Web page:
These physician groups have the potential to compete successfully with hospital systems pursuing an accountable care strategy. While many such physician groups may be small, they could be scrappy competitors, driving down hospital utilization, and shifting referrals to lower cost or more cooperative hospitals.

 

The Defense: Health systems focused on accountable care can defend against these physician initiatives in three ways:

  1. Take steps to expand and strengthen their base of integrated primary care physicians
  2. Move quickly to get their accountable care programs established with physicians in the local market.
  3. Cooperate with and support physician efforts with the goal of gaining market share.

 

  • Focus, Focus, Focus: Focused niche players may be a competitive threat to “Big Fish” health systems because of their ability to offer significantly lower costs than traditional hospitals. These niche players can include specialty hospitals, for-profit hospital chains, free-standing surgi-centers and urgent care centers, among others.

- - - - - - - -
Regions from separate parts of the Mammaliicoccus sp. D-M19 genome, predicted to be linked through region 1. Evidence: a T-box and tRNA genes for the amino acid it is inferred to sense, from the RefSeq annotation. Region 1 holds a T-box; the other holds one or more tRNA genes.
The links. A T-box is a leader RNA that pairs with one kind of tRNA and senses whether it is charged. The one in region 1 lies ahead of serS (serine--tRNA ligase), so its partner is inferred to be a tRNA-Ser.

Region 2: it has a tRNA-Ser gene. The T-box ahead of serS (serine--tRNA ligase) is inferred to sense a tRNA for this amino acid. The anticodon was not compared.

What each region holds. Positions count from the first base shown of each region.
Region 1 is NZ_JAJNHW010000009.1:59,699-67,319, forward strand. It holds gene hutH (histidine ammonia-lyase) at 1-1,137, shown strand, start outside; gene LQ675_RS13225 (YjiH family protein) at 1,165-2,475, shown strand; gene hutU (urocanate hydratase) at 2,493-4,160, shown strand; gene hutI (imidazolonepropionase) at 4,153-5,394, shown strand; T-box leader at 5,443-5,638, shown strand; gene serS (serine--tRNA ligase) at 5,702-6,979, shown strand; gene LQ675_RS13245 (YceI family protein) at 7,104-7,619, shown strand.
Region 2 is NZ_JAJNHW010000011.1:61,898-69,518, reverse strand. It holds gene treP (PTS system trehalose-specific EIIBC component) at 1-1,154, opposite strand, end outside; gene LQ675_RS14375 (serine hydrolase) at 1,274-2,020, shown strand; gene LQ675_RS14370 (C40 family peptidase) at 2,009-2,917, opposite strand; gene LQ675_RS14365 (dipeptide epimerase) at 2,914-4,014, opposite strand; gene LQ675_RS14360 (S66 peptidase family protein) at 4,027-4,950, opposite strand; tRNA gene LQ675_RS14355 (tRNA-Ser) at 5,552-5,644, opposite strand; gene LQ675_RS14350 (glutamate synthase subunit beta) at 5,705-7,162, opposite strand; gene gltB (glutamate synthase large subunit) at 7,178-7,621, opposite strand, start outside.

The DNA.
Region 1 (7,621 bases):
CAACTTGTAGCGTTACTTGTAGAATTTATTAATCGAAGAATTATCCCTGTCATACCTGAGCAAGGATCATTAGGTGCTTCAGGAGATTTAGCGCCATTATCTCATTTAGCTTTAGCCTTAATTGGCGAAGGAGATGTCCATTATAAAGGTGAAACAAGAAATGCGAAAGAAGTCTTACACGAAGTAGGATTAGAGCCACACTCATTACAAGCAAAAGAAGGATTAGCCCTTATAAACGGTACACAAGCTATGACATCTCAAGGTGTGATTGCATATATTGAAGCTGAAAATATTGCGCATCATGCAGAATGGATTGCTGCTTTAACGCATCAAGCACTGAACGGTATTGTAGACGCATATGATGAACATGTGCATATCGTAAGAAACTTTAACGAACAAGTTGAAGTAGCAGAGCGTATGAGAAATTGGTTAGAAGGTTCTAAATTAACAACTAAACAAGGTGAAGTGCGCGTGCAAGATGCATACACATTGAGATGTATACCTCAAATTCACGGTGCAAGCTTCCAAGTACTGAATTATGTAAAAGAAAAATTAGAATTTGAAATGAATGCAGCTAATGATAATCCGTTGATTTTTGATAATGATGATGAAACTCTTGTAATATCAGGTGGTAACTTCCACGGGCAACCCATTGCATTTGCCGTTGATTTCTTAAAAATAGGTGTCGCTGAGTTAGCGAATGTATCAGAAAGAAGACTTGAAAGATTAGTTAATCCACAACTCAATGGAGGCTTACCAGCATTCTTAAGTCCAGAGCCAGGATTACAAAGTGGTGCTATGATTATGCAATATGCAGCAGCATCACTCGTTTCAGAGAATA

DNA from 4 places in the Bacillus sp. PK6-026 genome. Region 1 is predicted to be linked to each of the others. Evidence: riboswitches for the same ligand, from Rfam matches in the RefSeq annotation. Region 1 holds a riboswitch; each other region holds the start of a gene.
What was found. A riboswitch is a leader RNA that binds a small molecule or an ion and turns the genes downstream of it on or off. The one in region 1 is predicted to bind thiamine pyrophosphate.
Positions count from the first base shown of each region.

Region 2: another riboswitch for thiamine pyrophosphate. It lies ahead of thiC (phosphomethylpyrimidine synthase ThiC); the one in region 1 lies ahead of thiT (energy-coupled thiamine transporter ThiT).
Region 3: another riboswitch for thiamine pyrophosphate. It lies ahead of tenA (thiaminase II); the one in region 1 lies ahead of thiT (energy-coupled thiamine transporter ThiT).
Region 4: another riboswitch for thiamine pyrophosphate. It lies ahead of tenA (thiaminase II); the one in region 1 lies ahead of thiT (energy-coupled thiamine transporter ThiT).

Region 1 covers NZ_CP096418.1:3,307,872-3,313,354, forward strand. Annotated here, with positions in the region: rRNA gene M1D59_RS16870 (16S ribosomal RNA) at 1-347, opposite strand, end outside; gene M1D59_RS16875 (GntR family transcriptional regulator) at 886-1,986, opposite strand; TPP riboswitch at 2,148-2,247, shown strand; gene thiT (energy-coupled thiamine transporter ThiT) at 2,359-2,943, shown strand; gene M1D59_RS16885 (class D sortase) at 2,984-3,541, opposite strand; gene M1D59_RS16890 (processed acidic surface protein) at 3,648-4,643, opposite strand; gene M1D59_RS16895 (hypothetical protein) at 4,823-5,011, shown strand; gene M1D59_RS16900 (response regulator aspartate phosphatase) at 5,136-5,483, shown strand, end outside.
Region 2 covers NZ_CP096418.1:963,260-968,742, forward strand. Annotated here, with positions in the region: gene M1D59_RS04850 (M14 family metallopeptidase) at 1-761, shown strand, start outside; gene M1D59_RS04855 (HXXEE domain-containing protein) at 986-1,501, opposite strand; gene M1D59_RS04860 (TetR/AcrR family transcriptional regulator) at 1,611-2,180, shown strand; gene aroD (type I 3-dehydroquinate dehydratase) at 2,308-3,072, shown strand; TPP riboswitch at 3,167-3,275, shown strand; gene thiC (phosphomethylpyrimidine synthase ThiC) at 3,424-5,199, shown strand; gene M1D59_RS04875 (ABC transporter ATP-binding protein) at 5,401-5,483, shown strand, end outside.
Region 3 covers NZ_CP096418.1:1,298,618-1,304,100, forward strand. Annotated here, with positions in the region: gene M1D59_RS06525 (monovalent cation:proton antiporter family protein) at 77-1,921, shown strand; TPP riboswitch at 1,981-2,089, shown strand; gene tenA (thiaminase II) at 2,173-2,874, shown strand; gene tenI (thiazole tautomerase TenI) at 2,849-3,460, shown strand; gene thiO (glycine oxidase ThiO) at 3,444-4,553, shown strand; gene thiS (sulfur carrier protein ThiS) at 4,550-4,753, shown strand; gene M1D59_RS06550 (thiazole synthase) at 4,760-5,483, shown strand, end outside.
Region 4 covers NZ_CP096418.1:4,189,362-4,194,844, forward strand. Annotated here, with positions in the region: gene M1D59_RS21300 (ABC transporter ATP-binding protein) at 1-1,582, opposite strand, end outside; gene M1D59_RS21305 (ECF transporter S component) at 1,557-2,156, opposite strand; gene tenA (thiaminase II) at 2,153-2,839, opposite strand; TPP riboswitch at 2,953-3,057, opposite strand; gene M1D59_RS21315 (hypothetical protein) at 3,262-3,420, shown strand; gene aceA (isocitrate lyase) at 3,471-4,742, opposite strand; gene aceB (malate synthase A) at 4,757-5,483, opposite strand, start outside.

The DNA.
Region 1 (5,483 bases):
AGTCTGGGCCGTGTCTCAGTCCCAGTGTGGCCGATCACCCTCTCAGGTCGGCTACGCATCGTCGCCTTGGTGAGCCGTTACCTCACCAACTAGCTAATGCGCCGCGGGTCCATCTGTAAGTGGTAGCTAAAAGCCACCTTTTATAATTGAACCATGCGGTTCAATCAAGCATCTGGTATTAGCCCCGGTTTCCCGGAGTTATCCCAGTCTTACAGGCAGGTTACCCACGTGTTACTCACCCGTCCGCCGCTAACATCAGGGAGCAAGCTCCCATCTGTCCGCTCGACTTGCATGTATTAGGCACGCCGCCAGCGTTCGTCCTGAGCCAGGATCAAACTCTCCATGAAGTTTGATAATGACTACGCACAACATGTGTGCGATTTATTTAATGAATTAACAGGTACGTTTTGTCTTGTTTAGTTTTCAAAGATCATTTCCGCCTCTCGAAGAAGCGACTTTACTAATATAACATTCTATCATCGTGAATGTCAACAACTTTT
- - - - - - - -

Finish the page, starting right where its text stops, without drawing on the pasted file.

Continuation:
As insurers seek to reduce premium for products on insurance exchanges, they are taking steps to make consumers more cost conscious, including deductibles or tiered networks that steer patients to low cost providers. These initiatives may benefit these highly focused niche players, potentially shifting market share in highly profitable services, harming health system financial performance.

 

The Defense: Close alignment with physicians is a core strategy in defending against focused niche competitors. Health systems can continue to influence patient flow through physicians, whether through direct employment or other forms of affiliation and partnership. Integrated electronic health records that increase patient convenience and quality of care can also deliver value and help keep services within your system.

 

An alternative strategy is to partner with the niche players (e.g., urgent care centers or surgi-centers) and bring them into the health system’s offerings. This strategy may be helpful if the health system risks losing other market share if it cannot demonstrate a level of cost effectiveness.

 

Figure 1: Health System Strategies and Disruptors

 

provider-focus